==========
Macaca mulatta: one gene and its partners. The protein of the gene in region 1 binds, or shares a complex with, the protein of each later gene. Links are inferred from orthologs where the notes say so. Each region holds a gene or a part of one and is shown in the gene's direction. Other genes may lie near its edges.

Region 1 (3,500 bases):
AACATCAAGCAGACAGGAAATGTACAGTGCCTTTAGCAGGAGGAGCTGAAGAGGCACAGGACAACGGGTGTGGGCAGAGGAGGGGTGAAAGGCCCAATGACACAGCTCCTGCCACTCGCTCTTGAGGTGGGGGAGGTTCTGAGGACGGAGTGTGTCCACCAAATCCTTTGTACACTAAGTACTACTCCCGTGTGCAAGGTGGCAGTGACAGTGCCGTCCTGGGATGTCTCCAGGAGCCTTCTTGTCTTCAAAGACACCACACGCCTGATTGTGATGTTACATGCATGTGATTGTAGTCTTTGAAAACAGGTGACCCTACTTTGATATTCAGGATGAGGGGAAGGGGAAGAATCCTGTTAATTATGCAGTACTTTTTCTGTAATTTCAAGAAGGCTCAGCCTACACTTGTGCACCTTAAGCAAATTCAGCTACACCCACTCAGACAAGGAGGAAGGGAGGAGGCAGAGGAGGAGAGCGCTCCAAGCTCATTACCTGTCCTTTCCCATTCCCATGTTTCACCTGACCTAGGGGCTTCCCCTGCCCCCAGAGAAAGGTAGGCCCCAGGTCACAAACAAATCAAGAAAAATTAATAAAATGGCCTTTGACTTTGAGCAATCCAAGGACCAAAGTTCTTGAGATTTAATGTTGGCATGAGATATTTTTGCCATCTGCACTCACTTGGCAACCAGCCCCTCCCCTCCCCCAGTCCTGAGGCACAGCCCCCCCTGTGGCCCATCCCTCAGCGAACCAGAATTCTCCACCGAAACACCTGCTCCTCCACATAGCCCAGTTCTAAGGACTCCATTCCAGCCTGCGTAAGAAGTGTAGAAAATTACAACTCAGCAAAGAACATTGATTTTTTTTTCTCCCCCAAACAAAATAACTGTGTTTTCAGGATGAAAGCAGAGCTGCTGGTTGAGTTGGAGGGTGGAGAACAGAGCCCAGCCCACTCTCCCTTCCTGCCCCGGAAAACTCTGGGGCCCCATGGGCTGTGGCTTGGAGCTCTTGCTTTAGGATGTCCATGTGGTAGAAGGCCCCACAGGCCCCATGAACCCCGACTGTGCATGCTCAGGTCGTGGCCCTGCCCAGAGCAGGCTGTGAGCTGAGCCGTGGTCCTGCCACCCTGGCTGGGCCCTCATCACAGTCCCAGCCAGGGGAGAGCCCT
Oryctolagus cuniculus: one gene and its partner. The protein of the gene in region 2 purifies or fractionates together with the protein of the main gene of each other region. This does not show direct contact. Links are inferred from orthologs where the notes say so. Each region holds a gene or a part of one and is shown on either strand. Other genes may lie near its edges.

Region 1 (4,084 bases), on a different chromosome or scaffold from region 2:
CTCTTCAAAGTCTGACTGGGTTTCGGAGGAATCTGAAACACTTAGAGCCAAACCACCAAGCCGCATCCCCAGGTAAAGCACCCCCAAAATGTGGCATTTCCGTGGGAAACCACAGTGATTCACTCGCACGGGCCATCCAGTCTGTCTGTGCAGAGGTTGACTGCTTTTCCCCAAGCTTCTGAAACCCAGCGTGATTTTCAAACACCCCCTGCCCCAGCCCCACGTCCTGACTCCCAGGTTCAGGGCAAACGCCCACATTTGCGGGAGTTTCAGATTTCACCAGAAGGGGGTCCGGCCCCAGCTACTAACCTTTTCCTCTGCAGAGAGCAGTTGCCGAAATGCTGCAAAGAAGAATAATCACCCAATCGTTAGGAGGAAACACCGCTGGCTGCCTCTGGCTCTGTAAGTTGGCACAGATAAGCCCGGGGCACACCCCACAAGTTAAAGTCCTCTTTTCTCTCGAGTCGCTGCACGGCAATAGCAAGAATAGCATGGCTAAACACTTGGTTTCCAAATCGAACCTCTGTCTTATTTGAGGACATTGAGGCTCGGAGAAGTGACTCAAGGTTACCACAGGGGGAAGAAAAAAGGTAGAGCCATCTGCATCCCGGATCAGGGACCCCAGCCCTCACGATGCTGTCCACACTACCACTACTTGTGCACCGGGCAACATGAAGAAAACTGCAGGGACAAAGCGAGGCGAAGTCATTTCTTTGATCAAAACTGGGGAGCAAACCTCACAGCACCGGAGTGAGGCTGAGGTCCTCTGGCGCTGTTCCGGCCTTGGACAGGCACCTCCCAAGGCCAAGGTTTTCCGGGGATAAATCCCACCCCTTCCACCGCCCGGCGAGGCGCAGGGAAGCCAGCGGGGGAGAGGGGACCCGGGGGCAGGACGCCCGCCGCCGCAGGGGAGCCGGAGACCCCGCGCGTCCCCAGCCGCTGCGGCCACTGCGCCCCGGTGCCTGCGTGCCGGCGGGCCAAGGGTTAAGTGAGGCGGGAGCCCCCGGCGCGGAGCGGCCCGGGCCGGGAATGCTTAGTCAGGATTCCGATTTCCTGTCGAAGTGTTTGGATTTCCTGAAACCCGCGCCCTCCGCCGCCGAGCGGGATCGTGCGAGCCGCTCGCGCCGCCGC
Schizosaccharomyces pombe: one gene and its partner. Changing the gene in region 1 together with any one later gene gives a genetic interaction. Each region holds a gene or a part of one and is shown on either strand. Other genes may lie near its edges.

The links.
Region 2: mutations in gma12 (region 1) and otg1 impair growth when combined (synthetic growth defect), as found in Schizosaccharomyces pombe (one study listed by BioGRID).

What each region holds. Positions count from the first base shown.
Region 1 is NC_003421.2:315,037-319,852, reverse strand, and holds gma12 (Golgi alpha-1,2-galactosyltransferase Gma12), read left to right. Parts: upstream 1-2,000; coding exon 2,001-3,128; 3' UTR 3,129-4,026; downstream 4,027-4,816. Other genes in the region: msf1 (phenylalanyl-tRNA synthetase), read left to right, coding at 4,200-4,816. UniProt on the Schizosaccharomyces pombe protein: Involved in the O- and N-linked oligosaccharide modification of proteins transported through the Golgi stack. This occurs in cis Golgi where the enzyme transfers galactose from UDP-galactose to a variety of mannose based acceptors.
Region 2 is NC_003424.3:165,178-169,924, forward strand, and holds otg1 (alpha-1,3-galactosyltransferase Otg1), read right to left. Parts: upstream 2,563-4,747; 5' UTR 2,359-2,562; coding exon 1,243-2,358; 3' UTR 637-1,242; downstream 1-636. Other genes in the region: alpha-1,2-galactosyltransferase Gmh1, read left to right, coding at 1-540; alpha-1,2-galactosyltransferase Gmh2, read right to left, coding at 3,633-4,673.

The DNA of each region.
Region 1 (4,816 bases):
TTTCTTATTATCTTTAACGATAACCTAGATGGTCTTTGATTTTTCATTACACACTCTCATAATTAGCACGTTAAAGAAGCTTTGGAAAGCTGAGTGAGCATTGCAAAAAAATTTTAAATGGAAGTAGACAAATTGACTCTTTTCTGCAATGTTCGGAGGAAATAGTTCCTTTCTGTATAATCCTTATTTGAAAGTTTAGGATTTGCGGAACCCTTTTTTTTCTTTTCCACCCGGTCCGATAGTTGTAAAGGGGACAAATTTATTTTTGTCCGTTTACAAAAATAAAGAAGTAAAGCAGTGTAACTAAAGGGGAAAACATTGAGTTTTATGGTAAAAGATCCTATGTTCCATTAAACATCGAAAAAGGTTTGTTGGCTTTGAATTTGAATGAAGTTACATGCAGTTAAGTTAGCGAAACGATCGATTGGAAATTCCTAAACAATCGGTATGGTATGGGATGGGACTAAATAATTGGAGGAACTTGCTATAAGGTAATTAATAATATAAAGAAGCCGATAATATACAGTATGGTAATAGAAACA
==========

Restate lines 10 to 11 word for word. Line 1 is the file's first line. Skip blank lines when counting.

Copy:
What each region holds. Positions count from the first base shown.
Region 1 is NC_003421.2:315,037-319,852, reverse strand, and holds gma12 (Golgi alpha-1,2-galactosyltransferase Gma12), read left to right. Parts: upstream 1-2,000; coding exon 2,001-3,128; 3' UTR 3,129-4,026; downstream 4,027-4,816. Other genes in the region: msf1 (phenylalanyl-tRNA synthetase), read left to right, coding at 4,200-4,816. UniProt on the Schizosaccharomyces pombe protein: Involved in the O- and N-linked oligosaccharide modification of proteins transported through the Golgi stack. This occurs in cis Golgi where the enzyme transfers galactose from UDP-galactose to a variety of mannose based acceptors.